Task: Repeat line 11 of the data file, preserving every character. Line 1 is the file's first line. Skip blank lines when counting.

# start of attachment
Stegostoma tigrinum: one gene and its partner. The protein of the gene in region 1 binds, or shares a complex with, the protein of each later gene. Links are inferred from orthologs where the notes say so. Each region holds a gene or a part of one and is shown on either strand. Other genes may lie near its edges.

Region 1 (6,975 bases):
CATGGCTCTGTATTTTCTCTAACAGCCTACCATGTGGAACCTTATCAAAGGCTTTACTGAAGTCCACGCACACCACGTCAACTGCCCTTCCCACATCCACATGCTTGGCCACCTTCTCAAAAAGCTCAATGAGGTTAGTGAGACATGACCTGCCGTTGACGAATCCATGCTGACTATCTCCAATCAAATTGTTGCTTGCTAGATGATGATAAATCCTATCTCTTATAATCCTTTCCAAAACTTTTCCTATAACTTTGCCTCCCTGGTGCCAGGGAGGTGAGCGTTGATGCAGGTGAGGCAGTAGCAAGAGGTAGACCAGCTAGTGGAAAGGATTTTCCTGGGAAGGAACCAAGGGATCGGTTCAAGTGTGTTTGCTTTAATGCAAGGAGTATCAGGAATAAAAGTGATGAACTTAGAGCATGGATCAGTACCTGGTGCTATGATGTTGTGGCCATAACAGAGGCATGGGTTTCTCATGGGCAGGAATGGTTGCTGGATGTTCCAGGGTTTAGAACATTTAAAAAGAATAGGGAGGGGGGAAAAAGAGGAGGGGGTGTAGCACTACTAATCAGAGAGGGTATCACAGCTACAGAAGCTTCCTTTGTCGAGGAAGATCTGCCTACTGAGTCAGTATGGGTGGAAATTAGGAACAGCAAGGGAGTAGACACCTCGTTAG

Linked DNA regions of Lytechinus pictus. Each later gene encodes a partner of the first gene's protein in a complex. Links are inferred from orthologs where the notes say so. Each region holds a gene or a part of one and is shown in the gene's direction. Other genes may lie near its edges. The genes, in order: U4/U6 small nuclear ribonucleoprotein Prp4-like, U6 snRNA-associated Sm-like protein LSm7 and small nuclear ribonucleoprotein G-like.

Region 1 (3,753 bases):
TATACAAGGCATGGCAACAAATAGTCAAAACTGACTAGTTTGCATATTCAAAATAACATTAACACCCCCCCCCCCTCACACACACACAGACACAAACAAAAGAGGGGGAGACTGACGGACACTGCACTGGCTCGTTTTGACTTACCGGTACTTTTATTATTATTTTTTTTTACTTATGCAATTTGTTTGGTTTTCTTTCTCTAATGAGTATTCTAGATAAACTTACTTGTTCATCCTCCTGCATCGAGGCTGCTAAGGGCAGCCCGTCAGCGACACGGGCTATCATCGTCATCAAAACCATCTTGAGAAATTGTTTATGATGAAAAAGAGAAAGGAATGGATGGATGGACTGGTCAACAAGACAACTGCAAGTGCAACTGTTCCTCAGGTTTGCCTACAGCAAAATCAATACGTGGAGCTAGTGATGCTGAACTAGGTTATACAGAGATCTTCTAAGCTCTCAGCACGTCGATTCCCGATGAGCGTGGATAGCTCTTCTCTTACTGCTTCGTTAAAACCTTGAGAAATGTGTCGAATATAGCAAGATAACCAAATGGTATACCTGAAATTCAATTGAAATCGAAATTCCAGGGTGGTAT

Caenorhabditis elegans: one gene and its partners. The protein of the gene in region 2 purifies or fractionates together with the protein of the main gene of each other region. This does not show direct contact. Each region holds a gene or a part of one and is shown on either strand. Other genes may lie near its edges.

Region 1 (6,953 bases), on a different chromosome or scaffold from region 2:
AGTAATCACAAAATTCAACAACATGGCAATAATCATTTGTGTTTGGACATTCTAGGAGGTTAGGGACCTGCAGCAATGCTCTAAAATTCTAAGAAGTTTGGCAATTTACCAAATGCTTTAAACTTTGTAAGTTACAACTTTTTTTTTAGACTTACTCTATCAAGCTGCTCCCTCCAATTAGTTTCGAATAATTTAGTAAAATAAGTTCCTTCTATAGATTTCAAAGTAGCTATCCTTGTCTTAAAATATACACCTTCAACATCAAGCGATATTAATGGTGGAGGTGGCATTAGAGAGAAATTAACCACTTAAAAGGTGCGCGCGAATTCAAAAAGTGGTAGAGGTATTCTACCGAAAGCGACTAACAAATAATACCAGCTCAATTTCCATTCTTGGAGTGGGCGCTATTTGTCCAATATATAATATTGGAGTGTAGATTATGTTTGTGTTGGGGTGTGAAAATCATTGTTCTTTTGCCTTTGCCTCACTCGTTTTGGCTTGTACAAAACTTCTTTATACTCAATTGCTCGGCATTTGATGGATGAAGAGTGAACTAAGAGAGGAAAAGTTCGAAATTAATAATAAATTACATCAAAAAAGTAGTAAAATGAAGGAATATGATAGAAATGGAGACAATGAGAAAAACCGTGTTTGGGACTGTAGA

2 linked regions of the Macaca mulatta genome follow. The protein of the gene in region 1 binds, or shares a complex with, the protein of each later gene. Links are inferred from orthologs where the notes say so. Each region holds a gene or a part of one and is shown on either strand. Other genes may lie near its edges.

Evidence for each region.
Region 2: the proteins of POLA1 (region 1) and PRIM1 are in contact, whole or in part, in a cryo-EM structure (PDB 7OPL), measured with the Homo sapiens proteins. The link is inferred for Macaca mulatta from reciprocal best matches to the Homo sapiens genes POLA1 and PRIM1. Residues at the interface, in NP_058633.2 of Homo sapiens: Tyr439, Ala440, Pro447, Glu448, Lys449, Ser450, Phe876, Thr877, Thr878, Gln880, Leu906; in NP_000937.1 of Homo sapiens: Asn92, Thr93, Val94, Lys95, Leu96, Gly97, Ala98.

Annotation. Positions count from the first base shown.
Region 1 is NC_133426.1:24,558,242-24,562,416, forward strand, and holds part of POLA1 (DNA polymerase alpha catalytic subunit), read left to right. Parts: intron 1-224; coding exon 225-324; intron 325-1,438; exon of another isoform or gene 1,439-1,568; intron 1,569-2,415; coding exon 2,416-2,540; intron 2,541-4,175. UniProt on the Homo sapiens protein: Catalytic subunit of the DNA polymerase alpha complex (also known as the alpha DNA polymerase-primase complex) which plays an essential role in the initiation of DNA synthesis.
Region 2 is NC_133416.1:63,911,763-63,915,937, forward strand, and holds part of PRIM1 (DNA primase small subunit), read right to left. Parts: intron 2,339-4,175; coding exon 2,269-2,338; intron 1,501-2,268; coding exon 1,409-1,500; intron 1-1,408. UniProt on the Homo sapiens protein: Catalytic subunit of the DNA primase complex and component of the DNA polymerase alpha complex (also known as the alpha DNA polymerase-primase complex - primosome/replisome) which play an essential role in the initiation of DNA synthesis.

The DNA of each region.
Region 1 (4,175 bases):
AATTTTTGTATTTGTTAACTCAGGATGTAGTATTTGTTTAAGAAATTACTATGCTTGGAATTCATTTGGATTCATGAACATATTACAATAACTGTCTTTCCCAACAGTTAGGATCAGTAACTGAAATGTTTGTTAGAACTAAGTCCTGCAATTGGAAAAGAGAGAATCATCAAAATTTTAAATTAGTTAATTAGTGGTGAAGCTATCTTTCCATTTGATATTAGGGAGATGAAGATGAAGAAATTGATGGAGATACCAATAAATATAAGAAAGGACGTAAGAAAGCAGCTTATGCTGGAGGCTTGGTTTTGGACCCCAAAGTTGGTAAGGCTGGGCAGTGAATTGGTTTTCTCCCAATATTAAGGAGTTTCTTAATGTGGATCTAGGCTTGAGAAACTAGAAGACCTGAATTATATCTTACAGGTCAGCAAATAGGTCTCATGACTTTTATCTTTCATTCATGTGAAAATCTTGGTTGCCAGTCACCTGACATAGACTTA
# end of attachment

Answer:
Evidence for each region.